The court also denied the motion to suppress Barbara Jablokov’s in-court identification because it also found that identification reliable. Defendant argues the in-court identification was “the only evidence introduced by the Government directly implicating the Defendant in the robbery.” Def.’s Mem. Supp. Mtn. New Tr. 18. This is simply not so. The evidence concerning the items confiscated from Singleton’s apartment, in addition to the evidence regarding the location of his cell phone minutes before the robbery, all implicate him. The court did not commit error when it denied the motion to suppress; the motion for a new trial will be denied.

2. Government’s Rebuttal Comment Regarding DNA Evidence

Singleton argues the court should grant his motion for a new trial because the government’s comment regarding DNA evidence during its rebuttal was fundamentally unfair and resulted in denial of his due process rights.

“The prosecution may not comment on a defendant’s failure to testify and may not improperly suggest that the defendant has the burden to produce evidence.” United States v. Balter, 91 F.3d 427, 441 (3d Cir. 1996). The court looks to three factors to determine whether improper comments were prejudicial: the scope of the comments within the context of the entire trial, the effect of any curative instructions given, and the strength of the evidence against the defendant. United States v. Mastrangelo, 172 F.3d 288, 297 (3d Cir.1999); see also United States v. Young, 470 U.S. 1, 11 (1985)(a criminal conviction is not to be lightly overturned on the basis of a prosecutor’s comments standing alone, for the statements or conducts must be viewed in context; only by so doing can it be determined whether the prosecutor’s conduct affected the fairness of the trial). “Improprieties in a prosecutor's remarks warrant a new trial only if they are so gross that there is a probability of prejudice to the defendant [ ] and such prejudice was not neutralized by the court.” United States v. Gaines, 726 F.Supp. 1457, 1469 (E.D.Pa.1989), aff'd, 902 F.2d 1562 (3d Cir.), cert. denied, 498 U.S. 844 (1990). Any harm from prosecutorial misconduct must affect a substantial right and the prejudice must be balanced against the evidence of guilt. Gaines, 726 F.Supp. at 1469; United States v. Gonzalez, 833 F.2d 1464, 1467 (11th Cir. 1987)(“[g]iven the overwhelming evidence against [the defendant], her substantial rights were not prejudiced by the ... remark of the prosecutor.”). It is not enough if a prosecutors' remarks were undesirable or even universally condemned. The relevant question is whether the prosecutors' comments “so infected the trial with unfairness as to make the resulting conviction a denial of due process.” Darden v. Wainwright, 477 U.S. 168, 181 (1986). In considering the context of the prosecutor’s remarks, the court must also consider those of defense counsel’s. Young, 470 U.S. at 12.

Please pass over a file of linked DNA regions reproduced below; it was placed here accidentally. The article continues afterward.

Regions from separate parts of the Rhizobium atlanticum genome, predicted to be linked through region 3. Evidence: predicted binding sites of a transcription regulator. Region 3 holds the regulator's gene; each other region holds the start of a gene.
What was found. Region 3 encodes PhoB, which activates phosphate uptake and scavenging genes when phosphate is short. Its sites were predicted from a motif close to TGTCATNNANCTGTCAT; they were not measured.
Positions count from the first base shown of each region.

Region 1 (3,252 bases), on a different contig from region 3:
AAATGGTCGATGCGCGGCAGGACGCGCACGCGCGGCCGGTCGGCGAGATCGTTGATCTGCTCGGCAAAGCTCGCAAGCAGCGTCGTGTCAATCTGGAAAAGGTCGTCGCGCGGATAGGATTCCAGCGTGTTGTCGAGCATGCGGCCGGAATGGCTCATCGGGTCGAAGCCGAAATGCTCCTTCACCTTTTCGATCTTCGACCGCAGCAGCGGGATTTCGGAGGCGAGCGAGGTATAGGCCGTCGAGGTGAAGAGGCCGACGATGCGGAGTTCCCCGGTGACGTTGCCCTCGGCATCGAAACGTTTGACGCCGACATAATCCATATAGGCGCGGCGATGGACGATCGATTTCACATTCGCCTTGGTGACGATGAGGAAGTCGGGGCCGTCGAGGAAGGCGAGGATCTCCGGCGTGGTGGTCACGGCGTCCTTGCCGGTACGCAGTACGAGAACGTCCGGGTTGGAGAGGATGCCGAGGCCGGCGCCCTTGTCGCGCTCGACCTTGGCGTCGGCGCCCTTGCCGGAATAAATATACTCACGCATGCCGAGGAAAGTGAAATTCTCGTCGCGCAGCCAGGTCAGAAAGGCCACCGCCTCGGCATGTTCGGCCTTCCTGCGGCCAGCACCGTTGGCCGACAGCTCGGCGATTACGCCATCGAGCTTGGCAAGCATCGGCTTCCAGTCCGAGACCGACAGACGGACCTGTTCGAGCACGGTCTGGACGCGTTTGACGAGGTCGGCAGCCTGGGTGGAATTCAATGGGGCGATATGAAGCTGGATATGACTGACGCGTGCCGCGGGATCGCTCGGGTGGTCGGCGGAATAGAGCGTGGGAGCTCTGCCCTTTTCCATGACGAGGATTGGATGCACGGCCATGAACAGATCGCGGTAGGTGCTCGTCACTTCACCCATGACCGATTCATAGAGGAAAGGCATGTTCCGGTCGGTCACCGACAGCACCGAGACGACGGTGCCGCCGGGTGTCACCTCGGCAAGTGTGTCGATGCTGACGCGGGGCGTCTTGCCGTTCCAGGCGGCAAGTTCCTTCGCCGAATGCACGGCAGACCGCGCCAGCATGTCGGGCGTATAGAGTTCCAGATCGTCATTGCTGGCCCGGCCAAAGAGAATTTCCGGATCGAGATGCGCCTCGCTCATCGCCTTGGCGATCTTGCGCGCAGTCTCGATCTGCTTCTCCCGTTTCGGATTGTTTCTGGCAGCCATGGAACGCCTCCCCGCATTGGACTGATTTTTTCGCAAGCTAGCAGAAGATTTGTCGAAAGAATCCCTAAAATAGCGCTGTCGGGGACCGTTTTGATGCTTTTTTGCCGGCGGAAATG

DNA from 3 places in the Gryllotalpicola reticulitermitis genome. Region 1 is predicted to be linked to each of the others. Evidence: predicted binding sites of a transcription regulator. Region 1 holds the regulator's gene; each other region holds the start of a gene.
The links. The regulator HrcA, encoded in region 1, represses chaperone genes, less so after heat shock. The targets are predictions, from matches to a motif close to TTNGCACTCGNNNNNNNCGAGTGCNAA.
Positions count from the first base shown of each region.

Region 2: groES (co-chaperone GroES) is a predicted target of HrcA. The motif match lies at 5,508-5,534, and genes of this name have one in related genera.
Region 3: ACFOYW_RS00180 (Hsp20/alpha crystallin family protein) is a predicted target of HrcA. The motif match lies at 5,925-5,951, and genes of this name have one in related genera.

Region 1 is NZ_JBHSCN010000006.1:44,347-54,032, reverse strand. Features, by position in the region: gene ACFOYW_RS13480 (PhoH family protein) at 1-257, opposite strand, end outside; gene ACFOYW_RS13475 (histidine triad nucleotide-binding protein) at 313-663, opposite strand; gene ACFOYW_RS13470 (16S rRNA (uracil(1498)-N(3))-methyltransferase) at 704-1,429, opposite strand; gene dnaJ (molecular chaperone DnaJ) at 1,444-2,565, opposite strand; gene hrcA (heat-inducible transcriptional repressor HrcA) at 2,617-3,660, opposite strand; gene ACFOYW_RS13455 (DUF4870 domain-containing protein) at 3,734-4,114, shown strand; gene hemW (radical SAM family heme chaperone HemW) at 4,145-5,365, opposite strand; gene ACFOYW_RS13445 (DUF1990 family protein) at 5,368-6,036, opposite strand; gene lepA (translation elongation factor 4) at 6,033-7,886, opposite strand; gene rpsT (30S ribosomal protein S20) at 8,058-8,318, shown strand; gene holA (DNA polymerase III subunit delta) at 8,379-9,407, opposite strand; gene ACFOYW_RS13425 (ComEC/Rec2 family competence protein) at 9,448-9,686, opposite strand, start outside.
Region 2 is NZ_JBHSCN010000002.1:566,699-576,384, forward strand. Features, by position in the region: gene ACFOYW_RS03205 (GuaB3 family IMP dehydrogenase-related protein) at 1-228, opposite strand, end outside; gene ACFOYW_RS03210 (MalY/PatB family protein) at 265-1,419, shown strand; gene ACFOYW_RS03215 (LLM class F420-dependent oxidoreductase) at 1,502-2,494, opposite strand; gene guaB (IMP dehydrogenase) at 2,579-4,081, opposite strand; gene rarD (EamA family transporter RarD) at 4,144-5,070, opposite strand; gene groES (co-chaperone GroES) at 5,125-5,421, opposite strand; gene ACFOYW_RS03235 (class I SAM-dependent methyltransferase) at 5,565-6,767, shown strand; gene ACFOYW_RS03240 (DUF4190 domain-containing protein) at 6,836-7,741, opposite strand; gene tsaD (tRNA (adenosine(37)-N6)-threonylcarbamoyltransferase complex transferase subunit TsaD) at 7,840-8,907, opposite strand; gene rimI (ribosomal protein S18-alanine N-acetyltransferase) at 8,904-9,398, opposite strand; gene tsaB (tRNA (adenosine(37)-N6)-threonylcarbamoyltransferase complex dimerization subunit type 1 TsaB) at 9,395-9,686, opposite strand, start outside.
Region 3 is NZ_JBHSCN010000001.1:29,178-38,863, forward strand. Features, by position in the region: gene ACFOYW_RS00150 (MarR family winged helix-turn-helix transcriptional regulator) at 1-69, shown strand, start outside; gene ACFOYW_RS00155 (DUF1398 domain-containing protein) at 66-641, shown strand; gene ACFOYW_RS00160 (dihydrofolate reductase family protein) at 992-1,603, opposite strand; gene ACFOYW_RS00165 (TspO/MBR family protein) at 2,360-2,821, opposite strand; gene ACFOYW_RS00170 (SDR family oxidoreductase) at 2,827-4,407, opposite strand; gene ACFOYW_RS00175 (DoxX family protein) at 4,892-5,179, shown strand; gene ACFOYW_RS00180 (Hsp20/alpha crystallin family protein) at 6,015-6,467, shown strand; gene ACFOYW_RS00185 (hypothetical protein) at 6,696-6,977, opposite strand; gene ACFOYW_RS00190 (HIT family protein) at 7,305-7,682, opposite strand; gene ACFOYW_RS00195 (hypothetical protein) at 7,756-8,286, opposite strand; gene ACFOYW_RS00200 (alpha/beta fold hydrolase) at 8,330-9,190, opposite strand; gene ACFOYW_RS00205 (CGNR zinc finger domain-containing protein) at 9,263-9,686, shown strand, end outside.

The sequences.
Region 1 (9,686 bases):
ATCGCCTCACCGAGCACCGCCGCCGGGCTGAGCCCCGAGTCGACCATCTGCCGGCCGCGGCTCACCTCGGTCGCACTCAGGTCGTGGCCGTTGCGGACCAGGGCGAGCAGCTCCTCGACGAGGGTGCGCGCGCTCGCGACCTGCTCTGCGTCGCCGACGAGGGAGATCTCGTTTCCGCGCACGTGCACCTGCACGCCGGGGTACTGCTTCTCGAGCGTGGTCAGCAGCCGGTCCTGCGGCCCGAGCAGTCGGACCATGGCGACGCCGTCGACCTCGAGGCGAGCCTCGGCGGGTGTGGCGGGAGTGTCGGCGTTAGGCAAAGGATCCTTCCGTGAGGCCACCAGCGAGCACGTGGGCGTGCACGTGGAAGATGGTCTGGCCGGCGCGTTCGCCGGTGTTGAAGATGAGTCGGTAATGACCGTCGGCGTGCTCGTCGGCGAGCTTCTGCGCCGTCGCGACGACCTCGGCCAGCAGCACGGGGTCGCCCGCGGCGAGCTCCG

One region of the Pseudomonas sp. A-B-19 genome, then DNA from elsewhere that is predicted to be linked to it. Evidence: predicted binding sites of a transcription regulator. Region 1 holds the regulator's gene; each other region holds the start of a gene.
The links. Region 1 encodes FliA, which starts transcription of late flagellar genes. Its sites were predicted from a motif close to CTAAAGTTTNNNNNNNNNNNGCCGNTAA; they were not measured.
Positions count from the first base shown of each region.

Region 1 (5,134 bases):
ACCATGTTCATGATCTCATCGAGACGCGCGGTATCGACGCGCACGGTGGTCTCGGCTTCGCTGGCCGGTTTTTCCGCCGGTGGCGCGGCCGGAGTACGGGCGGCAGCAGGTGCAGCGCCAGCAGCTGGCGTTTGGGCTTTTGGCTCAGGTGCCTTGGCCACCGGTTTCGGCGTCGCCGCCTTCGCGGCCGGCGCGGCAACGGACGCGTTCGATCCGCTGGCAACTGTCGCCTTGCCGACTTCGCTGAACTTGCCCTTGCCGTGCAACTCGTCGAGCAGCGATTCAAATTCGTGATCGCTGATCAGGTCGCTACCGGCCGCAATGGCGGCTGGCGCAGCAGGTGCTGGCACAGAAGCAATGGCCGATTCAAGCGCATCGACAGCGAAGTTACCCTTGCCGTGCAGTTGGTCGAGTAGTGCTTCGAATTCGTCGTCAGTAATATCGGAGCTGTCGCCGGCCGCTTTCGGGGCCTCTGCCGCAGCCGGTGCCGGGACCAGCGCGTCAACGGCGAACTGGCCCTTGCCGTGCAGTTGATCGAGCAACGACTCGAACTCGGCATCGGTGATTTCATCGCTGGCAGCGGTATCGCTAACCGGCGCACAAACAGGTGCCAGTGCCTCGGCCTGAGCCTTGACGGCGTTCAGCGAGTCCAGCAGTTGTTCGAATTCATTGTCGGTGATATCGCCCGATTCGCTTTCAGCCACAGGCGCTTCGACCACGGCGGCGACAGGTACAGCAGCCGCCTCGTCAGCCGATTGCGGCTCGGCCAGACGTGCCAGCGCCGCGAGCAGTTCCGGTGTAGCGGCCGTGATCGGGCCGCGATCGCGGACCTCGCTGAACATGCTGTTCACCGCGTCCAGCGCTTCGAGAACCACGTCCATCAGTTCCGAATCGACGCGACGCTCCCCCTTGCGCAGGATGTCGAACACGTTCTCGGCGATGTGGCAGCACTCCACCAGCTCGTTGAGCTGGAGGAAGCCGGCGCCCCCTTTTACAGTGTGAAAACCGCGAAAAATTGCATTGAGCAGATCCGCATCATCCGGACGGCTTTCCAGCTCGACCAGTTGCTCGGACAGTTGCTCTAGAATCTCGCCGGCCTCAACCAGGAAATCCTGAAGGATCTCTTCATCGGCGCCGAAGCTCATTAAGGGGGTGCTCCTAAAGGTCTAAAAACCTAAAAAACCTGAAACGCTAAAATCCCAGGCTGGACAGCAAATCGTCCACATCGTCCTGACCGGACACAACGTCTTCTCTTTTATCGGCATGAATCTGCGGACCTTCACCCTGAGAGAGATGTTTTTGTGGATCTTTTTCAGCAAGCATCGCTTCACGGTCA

Counsel for Singleton, in his summation, commented on the lack of DNA evidence at trial; he stated that, despite swabs having been taken from the defendant, crime scene, and firearms, “[w]e haven’t heard any DNA evidence. . . . Where is it? It’s not here because it doesn’t show that there was a positive identification with Amos Singleton. . . . If they had it, you would have seen it.” Doc. no. 183, Tr. at 140:16-20. In his rebuttal, counsel for the government then stated:

Let me make it very clear, the Defense has no obligation to put on any evidence to demonstrate anything. They don’t have to throw a scintilla of evidence into this courtroom, nothing, nada. By the same token, they have subpoenas, they can bring in witnesses. I guarantee you, if such a witness could come in and just blow this case out of the water, you would have heard from him.

Id., Tr. at 154:14-21. The defendant made no objection to the government’s comments at the time of trial, so the court reviews for plain error. United States v. Tiller, 302 F.3d 98, 105 (3d Cir. 2002).